Tikulin, who was born and lives in Zagreb, Croatia, recently confided in me that he had never been to North America. I find this ironic, considering that his art is showcased internationally, having appeared in every country imaginable. Tomislav Tikulin’s art work has graced the covers of many SF and Fantasy books including Chris Robertson’s Voyage of Night Shining White, Arthur C. Clarke’s Rendezvous With Rama, and recently Ray Bradbury’s Dandelion Wine (50th anniversary edition).
Tikulin creates convincing images grounded in reality then throws them into fantastical alien landscapes.
Many of his pieces evoke a sense of yearning within a grand tapestry of his imagination. Through the use of lighting, tone, filigree and color, Tikulin infuses his imagery with mood and “motion”. His art flows with a tender ache for “more”… a call to adventure…a hero’s mythic journey...a sweeping vision of the future…a whole world to discover...
When Tikulin agreed to illustrate my book, Darwin’s Paradox, I was ecstatic and honored. After some conversation back and forth, he produced the striking image you all know. It has, I can assure you, been one of the main reasons people have picked up my book off the bookshelves.
Eager to meet the man responsible for the success of my book, I notified Tikulin that I would be in Zagreb, refueling, and invited him aboard my sentient ship, Vinny, for a drink. To my delight, he readily and intrepidly agreed.
Like all his predecessors, Tikulin rode the crystal beam with the ease and the sublime frisson of a Ray Bradbury character. He didn’t get sick either, I observed, as my stomach growled its typical objection. Like a giddy twelve-year old kid on his first rocket ship ride—wait, this probably was his first rocket ship ride—Tikulin asked a million questions and I had to bat his hand away from the colorful crystal controls several times. Humans! So curious!...
Once we get on board Vinny, and thinking to put Tikulin at ease so I can better interroga—er interview him, I instruct Harry, my bot, to fetch us each a pint of Canadian beer, this time a Kokanee lager. As we settle into two comfortable chairs in the aft lounge with our beers, I make my move.
SF Girl: I lean forward and make direct eye contact with this good-looking Croatian from Zagreb and decide to start with something mild and innocuous. “So, when did you know that you wanted to be an illustrator and how did you get your start?”
Tikulin: He meets my gaze with intense laughing eyes of candor. There is something very genuine about him that sets me at ease and I realize that it’s me who is nervous; not him. Tikulin drains half of the beer in one long draught, leaving some foam on his upper lip, then begins in a strong Croatian accent, “Well, it happened a couple of years ago. I was involved in the production of a point and click adventure game. My job was to make backgrounds, matte paintings, etc.” In fact, he was Chief 2-D artist on the project. “I realized that I had learned a lot of things during that production and that I must do something with that knowledge.” Tikulin tilts his head to one side and ponders the past. “I also worked as a comic colorist for many years and had a promising career but I made a decision to do something else and that was a turning point for me…[After meeting] some publishers, that was the start of a new career,” he ends with a boyish laugh.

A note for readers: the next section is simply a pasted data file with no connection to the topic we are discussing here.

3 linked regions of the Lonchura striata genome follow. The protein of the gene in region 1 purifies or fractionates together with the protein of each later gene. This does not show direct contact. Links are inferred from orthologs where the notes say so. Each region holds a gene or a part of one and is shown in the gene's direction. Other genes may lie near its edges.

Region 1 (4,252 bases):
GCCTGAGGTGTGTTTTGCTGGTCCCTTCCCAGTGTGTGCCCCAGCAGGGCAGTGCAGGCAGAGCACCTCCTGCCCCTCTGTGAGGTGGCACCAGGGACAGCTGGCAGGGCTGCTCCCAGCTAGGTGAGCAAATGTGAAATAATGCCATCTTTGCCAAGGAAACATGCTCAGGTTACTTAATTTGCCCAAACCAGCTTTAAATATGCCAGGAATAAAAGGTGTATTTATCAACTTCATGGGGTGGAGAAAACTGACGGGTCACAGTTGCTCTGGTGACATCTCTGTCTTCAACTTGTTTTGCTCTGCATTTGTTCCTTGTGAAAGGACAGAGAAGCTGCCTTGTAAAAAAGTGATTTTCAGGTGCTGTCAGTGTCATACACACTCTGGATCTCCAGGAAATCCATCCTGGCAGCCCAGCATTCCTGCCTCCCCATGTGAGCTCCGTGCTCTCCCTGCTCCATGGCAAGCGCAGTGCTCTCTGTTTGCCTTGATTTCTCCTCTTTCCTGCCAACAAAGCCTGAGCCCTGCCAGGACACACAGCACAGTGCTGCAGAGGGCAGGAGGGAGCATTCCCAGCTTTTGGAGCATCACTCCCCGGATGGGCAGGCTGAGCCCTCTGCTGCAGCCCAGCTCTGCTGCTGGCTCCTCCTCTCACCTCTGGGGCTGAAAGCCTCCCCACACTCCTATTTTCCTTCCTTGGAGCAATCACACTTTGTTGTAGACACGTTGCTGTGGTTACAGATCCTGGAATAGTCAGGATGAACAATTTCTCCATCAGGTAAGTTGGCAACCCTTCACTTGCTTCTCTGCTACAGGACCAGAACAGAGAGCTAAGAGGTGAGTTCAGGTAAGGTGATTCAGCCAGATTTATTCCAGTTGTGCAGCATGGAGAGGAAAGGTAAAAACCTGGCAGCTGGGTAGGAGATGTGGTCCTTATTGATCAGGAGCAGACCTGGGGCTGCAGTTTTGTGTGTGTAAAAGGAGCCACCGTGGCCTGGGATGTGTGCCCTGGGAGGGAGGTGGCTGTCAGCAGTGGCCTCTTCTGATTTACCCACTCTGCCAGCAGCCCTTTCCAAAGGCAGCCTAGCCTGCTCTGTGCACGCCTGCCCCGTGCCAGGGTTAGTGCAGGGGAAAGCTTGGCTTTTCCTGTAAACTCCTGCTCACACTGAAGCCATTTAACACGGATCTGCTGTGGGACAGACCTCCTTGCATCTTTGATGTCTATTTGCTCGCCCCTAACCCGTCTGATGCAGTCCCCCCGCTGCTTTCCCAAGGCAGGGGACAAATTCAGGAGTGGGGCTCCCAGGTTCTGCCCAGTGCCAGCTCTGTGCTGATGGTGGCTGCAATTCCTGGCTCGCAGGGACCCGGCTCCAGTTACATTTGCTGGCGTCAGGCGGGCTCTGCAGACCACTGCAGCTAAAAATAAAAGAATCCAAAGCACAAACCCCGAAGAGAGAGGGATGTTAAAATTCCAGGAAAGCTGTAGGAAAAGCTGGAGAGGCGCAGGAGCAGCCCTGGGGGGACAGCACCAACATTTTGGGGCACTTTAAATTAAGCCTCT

SF Girl: I decide that he’s getting a little too comfortable as he draws another long appreciative gulp of Canadian beer (maybe he doesn’t get out much, I conclude). Still… Thinking to stir him from his beer-induced contentedness, I pry, “What does your family think of your art?”
Tikulin: He throws his head back and guffaws. “Like any other normal family, they would be more than happy if I did something else… occupations like a lawyer, doctor, or just working in some nice and clean factory…”
SF Girl: Before I realize it, I’ve grown maudlin, reminiscing about my own parents’ wish that I’d chosen a normal career like planet-building engineer in the Zeta system (very lucrative work, I might add!) or an accountant with the Galactic Bank instead of the space-adventure scoundrel I’ve become… When I find him staring at me with those dark George Clooney eyes, I quickly regain my composure and ask, “What kind of things did you draw as a kid?”
Tikulin: He eases back into the soft chair, a loose smile sliding across his face that makes the thirty-two year old artist look like a boy. “As a kid I was drawing more or less the usual stuff…cowboys, Indians, spacemen, etc. I love movies, especially scifi movies…I spent many hours watching TV, maybe too much!” He flashes a grin then adds, “That was the trigger for me.”
SF Girl: “What is it about science fiction and fantasy that draws your interest, particularly to illustrate in these genres?”
Tikulin: “I love movies. I’m a movie geek. I watched a thousand times Alien, Blade Runner, original Star Wars Saga, Star Trek and other nice movies and series. I was hooked as a kid with fantastic landscapes, green slime aliens, space heroes and all sorts of villains.” So, he’d met some of my relatives, I conclude…Tikulin continues, “I like the old masters. I’m not a big fan of modern cyberpunk stories. My heart is full of sorrow because Hollywood doesn’t make Sci-Fi films like they used to.”
SF Girl: Totally disarmed by this gentle (and very good looking!) Croatian, I ask, “What’s next for Tomislav Tikulin?”
Tikulin: He flashes another of those wonderful boyish smiles. “To have fun, to make lots of covers, to make covers for Frank Herbert’s Dune, and one day to create production illustrations for a big Sci-Fi movie.”
I don’t doubt that he will. To see more of Tomislav Tikulin's artwork or to contact him, here's his website: http://www.tomtikulin-art.com/.
Segments of this interview were kindly borrowed from an interview in Ray Gun Revival, Issue 12 (2006), and incorporated into this one.